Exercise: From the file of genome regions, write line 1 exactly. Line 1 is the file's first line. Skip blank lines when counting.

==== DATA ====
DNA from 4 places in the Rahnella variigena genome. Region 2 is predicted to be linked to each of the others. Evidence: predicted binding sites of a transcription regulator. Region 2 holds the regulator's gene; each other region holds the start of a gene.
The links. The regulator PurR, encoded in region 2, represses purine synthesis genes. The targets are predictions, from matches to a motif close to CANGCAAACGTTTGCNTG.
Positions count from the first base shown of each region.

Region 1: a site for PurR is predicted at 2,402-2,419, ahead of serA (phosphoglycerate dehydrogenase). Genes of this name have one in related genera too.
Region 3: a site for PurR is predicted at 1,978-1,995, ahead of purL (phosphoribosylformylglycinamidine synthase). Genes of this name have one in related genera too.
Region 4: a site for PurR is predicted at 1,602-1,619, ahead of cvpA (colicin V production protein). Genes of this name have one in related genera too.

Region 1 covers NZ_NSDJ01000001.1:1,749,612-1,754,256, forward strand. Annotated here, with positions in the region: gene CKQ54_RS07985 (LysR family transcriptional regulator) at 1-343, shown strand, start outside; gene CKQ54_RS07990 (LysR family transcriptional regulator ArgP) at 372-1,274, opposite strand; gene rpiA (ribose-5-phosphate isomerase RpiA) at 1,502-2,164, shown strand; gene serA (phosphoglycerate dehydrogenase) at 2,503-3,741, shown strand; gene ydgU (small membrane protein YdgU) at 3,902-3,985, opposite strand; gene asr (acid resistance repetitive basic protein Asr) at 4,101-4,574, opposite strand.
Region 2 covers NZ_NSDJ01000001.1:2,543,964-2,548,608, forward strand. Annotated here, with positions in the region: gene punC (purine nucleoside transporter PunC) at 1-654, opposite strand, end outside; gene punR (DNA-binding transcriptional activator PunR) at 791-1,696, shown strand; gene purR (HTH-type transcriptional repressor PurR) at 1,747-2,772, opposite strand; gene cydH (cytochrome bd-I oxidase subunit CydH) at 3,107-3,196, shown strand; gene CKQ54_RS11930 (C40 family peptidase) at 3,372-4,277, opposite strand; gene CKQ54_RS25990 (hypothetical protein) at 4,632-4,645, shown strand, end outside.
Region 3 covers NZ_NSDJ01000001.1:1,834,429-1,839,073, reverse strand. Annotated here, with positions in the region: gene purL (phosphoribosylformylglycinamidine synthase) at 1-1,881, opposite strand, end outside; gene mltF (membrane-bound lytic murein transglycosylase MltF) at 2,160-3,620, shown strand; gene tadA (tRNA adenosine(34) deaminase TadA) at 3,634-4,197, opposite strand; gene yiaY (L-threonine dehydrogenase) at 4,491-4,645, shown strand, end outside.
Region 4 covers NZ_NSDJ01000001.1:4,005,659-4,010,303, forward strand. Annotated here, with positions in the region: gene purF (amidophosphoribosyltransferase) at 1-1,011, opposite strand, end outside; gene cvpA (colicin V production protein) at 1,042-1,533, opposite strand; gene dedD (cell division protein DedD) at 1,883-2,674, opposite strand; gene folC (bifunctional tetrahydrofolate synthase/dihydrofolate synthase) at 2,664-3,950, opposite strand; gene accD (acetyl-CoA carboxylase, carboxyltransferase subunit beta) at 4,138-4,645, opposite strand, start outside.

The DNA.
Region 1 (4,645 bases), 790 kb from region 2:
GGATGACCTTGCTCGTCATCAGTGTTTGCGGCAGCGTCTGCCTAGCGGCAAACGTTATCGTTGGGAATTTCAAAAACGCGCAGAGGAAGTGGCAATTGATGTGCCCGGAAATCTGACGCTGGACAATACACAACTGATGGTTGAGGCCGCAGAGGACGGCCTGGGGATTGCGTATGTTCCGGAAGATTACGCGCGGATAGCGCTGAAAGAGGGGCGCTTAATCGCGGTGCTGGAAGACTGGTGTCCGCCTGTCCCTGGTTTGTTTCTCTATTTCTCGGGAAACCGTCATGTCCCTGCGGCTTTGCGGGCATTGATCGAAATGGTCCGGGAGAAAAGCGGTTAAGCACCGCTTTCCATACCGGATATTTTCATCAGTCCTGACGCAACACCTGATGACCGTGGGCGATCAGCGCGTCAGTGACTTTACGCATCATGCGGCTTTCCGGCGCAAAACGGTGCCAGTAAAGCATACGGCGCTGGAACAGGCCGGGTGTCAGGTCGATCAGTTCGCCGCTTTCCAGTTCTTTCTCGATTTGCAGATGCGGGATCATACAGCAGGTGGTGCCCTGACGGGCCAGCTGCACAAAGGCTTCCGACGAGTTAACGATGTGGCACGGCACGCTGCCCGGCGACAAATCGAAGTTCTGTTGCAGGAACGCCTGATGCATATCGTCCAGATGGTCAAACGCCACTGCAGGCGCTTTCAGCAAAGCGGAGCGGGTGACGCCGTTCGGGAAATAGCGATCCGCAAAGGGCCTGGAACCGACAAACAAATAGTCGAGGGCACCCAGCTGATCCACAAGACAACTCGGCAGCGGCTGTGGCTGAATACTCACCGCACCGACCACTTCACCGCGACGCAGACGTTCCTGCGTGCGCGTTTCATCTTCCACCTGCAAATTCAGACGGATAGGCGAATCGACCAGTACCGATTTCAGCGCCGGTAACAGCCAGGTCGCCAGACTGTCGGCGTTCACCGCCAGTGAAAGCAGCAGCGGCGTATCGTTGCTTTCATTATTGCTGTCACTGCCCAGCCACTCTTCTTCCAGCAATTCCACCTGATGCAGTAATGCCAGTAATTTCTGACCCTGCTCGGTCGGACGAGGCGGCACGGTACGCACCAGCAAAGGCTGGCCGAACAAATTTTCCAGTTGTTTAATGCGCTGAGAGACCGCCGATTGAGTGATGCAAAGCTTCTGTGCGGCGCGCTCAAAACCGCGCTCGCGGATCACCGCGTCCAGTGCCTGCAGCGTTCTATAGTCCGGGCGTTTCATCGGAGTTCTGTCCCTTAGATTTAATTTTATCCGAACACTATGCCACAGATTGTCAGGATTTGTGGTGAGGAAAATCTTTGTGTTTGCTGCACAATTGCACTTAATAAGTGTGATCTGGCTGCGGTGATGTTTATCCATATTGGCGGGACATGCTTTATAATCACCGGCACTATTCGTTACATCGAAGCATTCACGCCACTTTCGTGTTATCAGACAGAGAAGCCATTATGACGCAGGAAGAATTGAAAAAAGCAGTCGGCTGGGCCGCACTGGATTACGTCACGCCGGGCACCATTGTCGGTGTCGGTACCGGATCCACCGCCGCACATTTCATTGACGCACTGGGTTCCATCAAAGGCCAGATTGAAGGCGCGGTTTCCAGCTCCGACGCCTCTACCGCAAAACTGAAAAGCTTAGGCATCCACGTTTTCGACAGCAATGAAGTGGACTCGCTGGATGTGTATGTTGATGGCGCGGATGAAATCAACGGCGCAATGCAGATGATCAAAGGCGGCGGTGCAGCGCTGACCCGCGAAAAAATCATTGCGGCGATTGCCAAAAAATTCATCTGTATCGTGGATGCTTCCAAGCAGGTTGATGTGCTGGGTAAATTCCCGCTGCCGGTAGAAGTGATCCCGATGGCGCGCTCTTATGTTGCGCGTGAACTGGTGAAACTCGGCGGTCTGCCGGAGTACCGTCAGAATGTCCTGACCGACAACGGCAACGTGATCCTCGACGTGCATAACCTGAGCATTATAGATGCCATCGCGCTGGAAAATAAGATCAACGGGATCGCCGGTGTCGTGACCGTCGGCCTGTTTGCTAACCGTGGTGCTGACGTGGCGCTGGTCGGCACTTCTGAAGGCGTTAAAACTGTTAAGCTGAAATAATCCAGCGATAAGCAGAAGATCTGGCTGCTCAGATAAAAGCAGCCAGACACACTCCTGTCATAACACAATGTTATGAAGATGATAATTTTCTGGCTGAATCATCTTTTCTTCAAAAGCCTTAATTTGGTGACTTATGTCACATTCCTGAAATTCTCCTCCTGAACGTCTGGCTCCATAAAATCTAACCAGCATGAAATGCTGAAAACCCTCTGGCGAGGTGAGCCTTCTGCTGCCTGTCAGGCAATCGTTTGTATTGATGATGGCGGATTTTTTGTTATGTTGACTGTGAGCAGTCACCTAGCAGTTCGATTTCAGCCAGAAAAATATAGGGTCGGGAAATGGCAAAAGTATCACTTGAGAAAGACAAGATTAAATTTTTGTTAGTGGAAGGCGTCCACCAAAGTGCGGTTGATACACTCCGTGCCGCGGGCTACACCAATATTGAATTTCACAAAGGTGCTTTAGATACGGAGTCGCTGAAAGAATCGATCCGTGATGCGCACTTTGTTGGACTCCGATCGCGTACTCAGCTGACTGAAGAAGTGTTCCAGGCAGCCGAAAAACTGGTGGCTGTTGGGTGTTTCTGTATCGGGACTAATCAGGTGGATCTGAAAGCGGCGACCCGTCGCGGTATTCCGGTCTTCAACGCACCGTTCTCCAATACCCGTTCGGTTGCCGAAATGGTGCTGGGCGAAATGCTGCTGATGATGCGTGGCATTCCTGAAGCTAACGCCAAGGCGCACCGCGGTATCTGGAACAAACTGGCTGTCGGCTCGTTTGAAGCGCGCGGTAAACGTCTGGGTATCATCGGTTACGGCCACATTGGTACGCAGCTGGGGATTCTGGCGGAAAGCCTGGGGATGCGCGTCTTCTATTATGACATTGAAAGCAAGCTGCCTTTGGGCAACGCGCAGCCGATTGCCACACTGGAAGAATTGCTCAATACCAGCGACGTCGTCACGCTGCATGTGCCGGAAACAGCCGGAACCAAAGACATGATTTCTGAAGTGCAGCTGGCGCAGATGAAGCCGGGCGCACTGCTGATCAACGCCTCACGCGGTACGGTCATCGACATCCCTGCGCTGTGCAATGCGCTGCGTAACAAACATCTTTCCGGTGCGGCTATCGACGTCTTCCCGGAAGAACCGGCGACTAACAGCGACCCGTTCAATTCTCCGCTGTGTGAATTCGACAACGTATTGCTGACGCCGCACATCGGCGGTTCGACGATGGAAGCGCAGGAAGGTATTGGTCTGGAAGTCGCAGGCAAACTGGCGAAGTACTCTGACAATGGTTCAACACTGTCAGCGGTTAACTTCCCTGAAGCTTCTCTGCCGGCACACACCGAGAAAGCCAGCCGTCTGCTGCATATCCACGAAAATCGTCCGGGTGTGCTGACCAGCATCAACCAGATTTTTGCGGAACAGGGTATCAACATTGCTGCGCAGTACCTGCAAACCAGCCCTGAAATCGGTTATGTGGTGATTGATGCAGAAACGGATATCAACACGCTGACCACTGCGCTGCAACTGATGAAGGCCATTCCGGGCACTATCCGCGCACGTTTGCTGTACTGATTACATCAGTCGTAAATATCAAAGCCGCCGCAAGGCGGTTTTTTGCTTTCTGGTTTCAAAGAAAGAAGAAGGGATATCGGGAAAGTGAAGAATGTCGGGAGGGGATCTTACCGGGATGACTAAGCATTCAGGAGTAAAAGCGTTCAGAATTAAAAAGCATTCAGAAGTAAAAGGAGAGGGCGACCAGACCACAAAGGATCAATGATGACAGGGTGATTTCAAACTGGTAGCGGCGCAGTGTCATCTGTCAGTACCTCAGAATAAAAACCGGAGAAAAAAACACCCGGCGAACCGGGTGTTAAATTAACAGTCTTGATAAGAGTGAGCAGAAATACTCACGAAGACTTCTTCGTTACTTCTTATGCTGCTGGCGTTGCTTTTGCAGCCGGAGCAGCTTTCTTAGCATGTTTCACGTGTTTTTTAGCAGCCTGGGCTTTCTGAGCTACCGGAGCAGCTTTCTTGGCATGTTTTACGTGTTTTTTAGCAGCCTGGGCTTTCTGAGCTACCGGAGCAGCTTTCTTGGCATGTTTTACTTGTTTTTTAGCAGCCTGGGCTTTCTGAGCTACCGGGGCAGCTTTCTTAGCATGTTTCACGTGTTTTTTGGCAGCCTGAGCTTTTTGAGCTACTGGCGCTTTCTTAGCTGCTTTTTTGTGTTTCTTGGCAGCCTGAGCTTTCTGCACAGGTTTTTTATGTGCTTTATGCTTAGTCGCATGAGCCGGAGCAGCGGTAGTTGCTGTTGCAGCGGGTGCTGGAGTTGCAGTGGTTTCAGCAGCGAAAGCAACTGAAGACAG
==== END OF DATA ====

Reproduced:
DNA from 4 places in the Rahnella variigena genome. Region 2 is predicted to be linked to each of the others. Evidence: predicted binding sites of a transcription regulator. Region 2 holds the regulator's gene; each other region holds the start of a gene.